40
the continuity equation, controlling the density ﬁeld ﬂuctuations and contributing for the mitigation of known solidﬂuid interface deﬁciencies (Colagrossi &Landrini, 2003). The implementation has been already validated for interaction between ﬂuid and ﬁxed structures (Crespo et al., 2011; G´omezGesteira
et al., 2012). The DualSPHysics code enables simulation of millions of particles
45
2
at a reasonable computation time by using GPU cards (Graphics ProcessingUnits) as the execution devices. This allows to somewhat alleviate the previously expressed concerns about requirements of scale and resolution, since thecomputations are made up to two orders of magnitude faster than on normalCPU systems (Dom´ınguez et al., 2013a). A MultiGPU code was developed to
50
further phase out the increased memory consumption by running largescale,highresolution simulations. Dom´ınguez et al. (2013b) showed that very higheﬃciency was achieved for hundreds of GPUs using the MultiGPU implementation of DualSPHysics.A set of numerical experiments and analytical solutions are recovered from
55
the literature in order to provide a benchmark for the results achieved withthe revised DualSPHysics implementation. Previous eﬀorts with the methodology focus mainly on practical applications (Rogers et al., 2010), not providing
a more systematic study of the fundamental properties of these systems. Important features that the model should respect include free stream consistency,
60
simple dynamics of a buoyant body with various densities and the correct recovery of equilibrium states. This work addresses these topics in an attempt tocharacterise the presented model with regards to the quality of its solutions andpossible limitations.
2. METHOD FORMULATION
65
In SPH, the ﬂuid domain is represented by a set of nodal points wherephysical quantities such as position, velocity, density and pressure are known.These points move with the ﬂuid in a Lagrangian manner and their propertieschange with time due to the interactions with neighbouring nodes. The thermSmoothed Particle Hydrodynamics arises from the fact that the nodes, for allintended means, carry the mass of a portion of the medium, hence being easily labelled as ”particles”, and their individual angular velocity is disregarded,hence ”smooth”. The method relies heavily on integral interpolant theory (Monaghan, 2005), that can be resumed to the exactness of
A
(
r
) =
Ω
A
(
r
)
δ
(
r
−
r
)
d
r
,
(1)for any continuous function
A
(
r
) deﬁned in
r
, where Ω is the domain,
δ
is theDirac delta function and
r
is a position in space. The nature of the Dirac deltafunction renders this identity numerically useless however, and an approximation at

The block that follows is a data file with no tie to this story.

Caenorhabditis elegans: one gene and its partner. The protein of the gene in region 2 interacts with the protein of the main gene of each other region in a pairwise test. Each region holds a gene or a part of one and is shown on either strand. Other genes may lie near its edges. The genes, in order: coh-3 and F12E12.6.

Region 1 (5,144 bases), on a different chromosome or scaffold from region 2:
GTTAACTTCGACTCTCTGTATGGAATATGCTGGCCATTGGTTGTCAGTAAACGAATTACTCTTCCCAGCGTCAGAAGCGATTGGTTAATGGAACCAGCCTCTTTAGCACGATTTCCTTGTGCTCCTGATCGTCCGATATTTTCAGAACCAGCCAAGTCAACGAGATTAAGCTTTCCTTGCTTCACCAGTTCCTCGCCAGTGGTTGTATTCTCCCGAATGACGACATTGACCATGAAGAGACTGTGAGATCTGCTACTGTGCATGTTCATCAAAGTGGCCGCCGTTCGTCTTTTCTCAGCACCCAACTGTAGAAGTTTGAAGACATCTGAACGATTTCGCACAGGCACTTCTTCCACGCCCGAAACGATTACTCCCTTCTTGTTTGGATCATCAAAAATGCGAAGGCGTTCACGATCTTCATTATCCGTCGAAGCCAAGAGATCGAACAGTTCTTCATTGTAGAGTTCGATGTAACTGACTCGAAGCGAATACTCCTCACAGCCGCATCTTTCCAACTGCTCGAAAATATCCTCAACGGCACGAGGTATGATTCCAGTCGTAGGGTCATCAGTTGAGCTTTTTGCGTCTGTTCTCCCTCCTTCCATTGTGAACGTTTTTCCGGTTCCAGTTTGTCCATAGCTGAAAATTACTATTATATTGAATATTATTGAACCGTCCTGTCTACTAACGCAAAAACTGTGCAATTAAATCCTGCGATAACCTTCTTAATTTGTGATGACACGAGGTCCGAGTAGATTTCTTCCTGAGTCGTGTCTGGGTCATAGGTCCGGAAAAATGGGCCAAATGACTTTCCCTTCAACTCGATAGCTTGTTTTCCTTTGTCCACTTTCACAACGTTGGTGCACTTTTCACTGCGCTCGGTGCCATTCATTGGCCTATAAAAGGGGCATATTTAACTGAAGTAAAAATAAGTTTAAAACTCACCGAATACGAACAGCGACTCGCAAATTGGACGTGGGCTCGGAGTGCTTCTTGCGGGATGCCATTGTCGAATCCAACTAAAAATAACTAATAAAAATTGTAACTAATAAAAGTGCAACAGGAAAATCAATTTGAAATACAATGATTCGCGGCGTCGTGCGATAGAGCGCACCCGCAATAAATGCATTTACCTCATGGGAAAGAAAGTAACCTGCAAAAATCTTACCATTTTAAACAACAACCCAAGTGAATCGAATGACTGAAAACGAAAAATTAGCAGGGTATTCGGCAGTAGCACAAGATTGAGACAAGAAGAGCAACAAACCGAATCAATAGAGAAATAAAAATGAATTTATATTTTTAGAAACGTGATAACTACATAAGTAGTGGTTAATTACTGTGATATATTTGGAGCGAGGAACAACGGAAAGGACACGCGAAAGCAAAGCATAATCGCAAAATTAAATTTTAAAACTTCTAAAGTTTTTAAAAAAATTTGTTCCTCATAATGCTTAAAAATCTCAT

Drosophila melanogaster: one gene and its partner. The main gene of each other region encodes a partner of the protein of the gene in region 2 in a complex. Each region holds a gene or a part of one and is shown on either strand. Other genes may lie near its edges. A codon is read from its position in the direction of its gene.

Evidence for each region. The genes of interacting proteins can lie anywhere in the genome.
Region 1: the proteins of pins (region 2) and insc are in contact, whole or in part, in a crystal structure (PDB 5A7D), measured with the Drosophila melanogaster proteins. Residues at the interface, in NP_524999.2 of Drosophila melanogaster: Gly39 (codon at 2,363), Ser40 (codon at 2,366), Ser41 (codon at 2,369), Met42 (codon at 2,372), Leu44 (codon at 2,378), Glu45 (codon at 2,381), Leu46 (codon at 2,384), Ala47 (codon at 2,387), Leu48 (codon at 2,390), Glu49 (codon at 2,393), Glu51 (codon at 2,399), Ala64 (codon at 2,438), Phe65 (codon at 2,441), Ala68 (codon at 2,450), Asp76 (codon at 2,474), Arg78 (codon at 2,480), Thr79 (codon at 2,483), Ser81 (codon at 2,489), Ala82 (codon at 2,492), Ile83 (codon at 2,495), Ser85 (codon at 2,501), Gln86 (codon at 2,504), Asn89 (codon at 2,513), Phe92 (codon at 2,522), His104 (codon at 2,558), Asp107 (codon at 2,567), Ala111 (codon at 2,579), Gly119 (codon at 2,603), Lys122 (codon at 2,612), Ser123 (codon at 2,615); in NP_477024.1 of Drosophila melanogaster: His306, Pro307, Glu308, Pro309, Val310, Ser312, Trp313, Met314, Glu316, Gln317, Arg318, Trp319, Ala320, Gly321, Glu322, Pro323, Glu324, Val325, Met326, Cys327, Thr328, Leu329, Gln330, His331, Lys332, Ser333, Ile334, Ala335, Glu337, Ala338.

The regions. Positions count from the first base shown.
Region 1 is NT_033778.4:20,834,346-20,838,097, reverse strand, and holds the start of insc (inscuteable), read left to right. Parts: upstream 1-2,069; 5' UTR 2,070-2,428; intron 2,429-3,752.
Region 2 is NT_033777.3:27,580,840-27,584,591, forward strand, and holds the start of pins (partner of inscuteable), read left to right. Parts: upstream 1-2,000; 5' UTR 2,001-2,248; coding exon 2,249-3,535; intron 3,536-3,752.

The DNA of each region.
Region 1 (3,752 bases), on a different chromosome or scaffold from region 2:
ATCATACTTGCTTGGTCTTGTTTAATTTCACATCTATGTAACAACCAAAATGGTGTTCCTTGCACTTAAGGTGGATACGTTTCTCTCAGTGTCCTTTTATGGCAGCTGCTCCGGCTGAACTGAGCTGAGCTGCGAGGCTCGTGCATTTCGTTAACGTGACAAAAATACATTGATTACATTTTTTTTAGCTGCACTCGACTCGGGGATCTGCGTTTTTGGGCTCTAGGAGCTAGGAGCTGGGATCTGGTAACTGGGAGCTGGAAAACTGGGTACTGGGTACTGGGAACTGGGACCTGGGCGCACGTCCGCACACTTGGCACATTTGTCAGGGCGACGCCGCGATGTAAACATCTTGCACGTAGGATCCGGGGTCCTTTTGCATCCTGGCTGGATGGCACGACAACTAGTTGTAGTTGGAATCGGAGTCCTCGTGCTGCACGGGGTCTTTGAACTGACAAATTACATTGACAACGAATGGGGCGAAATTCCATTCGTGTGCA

r
can be obtained by replacing it with a suitable weight function
W
,called a kernel function.
W
should be an even function, deﬁned on a compactsupport,
i.e.
if the radius is
h
then
W
(
r
−
r
,h
) = 0 if

r
−
r
 ≥
h
, withlim
h
→
0
W
=
δ
and
Ω
W
(
r
,h
)
d
r
= 1, where
h
is the smoothing length anddeﬁnes the size of the kernel support (Liu, 2003). This leads to
A
(
r
) =
Ω
A
(
r
)
W
(
r
−
r
,h
)
d
r
,
(2)3
known as the integral interpolant. An approximation to discrete Lagrangianpoints can be made, by a proper discretization of the integral
A
i
≈
j
A
j
W
(
r
ij
,h
)
V
j
,
(3)called the summation interpolant, extended to all particles
j
,

r
ij

=

r
i
−
r
j
≤
h
, where
V
j
is the volume of particle
j
and
A
i
is the approximated variable atparticle
i
. The cost of such approximation is that particle ﬁrst order consistency,i.e., the ability of the kernel approximation to reproduce exactly a ﬁrst orderpolynomial function, may not be assured by the summation interpolant, since
j
V
j
W
(
r
ij
,h
)
≈
1
,
(4)which is especially understandable in situations were the kernel function doesnot verify compact support, for example near the free surface or other openboundaries in our cases. Mitigations may be considered, as the Shepard andMLS corrections. In the work of Colagrossi & Landrini (2003) spatial gradientes
are computed using the gradient of the kernel function.
70
3. DISCRETIZATION OF GOVERNING EQUATIONS
3.1. Equations of motion in SPH
The proposed SPH formulation relies on the discretization of the compressible NavierStokes system
d
v
dt
=
−
∇
pρ
+
µ
∇
2
v
+
g
(5)
dρdt
=
−
ρ
∇
v
,
(6)where
v
is the velocity ﬁeld,
p
is the pressure,
ρ
is the density and
µ
and
g
are the kinematic viscosity and body forces, respectively. This is to avoid thenecessity of solving a Poisson equation, using
p
=
f
(
ρ
) (Lee et al., 2010). Thecontinuity equation is discretized as
dρ
i
dt
=
−
ρ
i
j
(
v
i
−
v
j
)
∇
W
(
r
ij
,h
) + Φ
i
,
(7)where
m
i
is the mass of particle
i
and Φ
i
is a diﬀusive term (Molteni & Colagrossi, 2009), designed to stabilize the density ﬁeld from highfrequency oscillations, written asΦ
i
= 2
δhc
0
j
(
ρ
j
−
ρ
i
)
r
ij
·
∇
W
(
r
ij
,h
)

r
ij

2
+
η
2
m
j
ρ
j
,
(8)4